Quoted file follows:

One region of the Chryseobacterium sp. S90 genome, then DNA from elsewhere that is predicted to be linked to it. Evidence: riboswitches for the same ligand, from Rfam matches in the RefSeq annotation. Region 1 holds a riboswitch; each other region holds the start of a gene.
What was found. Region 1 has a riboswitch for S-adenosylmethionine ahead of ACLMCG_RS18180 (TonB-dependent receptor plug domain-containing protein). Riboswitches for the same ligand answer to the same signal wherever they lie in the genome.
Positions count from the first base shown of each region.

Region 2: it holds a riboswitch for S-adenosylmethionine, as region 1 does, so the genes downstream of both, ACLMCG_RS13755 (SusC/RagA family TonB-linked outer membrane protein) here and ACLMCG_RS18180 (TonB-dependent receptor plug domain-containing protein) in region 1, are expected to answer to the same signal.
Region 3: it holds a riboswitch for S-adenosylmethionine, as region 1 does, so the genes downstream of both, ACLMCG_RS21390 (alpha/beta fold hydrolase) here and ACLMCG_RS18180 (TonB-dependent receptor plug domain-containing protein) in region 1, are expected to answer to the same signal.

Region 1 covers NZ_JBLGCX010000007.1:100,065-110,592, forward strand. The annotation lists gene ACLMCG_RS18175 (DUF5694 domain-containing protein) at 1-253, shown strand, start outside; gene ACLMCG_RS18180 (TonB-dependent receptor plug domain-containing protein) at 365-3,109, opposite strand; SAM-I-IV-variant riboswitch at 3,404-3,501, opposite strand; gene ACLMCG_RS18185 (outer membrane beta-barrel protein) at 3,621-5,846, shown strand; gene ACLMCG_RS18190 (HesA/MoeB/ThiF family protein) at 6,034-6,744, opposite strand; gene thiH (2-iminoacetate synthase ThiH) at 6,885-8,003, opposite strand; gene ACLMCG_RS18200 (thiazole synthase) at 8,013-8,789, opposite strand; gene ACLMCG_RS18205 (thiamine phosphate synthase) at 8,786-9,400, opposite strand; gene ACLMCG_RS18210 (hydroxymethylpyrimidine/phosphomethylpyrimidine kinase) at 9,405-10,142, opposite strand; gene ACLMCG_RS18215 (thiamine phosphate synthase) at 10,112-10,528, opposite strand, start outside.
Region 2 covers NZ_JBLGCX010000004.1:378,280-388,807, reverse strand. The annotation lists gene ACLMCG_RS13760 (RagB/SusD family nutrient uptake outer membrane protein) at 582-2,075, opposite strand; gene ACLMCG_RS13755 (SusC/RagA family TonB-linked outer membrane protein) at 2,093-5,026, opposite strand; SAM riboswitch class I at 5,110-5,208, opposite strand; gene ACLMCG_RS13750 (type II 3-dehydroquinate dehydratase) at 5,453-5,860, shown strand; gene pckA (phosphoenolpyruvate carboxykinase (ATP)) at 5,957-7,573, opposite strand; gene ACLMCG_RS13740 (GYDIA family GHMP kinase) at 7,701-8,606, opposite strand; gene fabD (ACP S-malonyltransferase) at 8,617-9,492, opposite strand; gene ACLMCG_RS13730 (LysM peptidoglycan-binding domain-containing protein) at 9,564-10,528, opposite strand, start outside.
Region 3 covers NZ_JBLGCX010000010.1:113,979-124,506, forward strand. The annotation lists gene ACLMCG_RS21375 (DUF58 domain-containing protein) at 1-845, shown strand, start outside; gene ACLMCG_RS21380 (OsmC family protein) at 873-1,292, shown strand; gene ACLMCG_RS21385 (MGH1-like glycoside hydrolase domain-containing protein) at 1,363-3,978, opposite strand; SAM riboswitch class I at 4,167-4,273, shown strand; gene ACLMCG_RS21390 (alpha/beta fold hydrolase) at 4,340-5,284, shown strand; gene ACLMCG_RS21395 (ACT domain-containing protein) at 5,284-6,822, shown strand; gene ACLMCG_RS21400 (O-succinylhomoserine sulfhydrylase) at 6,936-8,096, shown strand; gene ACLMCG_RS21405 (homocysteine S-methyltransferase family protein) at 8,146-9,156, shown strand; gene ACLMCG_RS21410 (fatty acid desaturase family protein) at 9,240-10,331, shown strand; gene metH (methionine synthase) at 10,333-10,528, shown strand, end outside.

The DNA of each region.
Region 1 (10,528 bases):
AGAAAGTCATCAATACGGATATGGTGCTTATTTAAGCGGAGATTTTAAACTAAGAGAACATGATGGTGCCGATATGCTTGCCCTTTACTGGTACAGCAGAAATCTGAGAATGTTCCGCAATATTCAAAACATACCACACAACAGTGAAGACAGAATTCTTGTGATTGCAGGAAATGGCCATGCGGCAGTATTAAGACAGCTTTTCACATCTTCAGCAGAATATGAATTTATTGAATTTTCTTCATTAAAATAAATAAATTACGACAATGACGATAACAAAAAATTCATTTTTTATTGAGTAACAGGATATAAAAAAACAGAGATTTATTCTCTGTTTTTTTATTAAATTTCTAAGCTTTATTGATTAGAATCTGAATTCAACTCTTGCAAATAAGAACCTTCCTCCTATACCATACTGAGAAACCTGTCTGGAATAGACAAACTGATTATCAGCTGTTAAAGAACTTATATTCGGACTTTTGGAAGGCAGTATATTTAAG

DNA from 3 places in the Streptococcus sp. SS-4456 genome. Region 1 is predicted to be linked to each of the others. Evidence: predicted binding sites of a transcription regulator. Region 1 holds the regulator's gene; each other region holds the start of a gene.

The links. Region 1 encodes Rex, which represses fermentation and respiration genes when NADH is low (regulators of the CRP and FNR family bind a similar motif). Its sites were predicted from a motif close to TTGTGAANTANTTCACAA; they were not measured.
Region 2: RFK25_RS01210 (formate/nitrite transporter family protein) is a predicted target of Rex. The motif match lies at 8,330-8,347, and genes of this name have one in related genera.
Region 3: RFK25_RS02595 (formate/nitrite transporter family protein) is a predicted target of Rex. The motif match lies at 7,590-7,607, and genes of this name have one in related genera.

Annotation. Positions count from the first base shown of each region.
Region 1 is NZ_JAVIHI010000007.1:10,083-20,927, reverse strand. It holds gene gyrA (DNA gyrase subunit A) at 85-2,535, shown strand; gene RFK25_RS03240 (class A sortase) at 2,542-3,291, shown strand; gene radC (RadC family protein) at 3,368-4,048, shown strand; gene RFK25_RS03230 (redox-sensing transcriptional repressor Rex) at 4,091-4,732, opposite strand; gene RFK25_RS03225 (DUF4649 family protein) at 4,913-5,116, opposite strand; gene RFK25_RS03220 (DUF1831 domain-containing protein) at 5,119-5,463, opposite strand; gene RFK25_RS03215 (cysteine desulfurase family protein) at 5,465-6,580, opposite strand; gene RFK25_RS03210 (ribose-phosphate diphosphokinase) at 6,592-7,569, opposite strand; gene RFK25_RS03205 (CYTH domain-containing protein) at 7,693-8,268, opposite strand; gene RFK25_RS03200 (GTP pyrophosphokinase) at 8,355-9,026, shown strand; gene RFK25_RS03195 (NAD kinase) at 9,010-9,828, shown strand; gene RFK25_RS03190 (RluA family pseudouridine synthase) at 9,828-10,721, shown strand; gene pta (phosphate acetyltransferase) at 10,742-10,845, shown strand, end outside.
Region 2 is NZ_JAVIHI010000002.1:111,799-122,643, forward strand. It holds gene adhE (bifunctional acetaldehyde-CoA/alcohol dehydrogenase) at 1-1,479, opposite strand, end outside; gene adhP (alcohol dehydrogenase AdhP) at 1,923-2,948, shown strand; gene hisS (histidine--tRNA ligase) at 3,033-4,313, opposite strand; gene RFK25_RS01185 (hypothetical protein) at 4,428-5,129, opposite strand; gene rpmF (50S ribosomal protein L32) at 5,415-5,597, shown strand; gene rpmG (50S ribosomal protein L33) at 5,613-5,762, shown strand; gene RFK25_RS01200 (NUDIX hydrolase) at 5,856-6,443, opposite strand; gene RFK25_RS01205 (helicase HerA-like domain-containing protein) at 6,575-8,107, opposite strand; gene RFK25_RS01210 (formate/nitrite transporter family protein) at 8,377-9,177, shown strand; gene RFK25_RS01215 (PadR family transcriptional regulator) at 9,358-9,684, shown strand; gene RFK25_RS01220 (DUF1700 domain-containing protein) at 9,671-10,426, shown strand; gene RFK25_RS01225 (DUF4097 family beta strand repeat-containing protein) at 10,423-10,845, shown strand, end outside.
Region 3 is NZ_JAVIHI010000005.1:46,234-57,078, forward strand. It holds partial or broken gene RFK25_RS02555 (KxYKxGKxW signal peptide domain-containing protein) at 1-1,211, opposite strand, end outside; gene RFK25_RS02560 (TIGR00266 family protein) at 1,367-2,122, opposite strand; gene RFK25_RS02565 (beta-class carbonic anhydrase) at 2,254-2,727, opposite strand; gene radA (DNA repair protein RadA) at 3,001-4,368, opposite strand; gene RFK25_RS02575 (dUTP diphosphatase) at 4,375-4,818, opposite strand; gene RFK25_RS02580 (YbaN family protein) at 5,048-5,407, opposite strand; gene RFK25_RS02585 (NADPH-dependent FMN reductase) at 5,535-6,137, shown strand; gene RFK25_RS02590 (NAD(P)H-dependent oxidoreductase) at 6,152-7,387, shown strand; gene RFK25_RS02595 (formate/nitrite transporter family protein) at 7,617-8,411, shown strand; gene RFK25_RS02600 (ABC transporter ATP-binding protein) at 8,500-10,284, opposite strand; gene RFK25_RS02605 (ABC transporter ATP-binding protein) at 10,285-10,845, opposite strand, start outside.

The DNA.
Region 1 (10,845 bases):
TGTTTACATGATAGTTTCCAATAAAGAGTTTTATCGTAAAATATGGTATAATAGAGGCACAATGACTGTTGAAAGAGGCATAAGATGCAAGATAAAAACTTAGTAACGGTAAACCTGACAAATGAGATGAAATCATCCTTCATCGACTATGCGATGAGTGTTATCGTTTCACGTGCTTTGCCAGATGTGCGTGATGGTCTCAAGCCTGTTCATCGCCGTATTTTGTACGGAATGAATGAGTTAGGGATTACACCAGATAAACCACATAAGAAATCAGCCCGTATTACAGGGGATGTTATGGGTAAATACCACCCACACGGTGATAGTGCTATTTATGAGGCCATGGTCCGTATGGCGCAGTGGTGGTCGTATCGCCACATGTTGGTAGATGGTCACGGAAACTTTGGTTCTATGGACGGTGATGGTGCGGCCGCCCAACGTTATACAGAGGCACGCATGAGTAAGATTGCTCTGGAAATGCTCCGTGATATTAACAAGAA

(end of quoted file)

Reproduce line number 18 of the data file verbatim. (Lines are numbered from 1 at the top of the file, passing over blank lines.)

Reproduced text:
Region 2 is NZ_JAVIHI010000002.1:111,799-122,643, forward strand. It holds gene adhE (bifunctional acetaldehyde-CoA/alcohol dehydrogenase) at 1-1,479, opposite strand, end outside; gene adhP (alcohol dehydrogenase AdhP) at 1,923-2,948, shown strand; gene hisS (histidine--tRNA ligase) at 3,033-4,313, opposite strand; gene RFK25_RS01185 (hypothetical protein) at 4,428-5,129, opposite strand; gene rpmF (50S ribosomal protein L32) at 5,415-5,597, shown strand; gene rpmG (50S ribosomal protein L33) at 5,613-5,762, shown strand; gene RFK25_RS01200 (NUDIX hydrolase) at 5,856-6,443, opposite strand; gene RFK25_RS01205 (helicase HerA-like domain-containing protein) at 6,575-8,107, opposite strand; gene RFK25_RS01210 (formate/nitrite transporter family protein) at 8,377-9,177, shown strand; gene RFK25_RS01215 (PadR family transcriptional regulator) at 9,358-9,684, shown strand; gene RFK25_RS01220 (DUF1700 domain-containing protein) at 9,671-10,426, shown strand; gene RFK25_RS01225 (DUF4097 family beta strand repeat-containing protein) at 10,423-10,845, shown strand, end outside.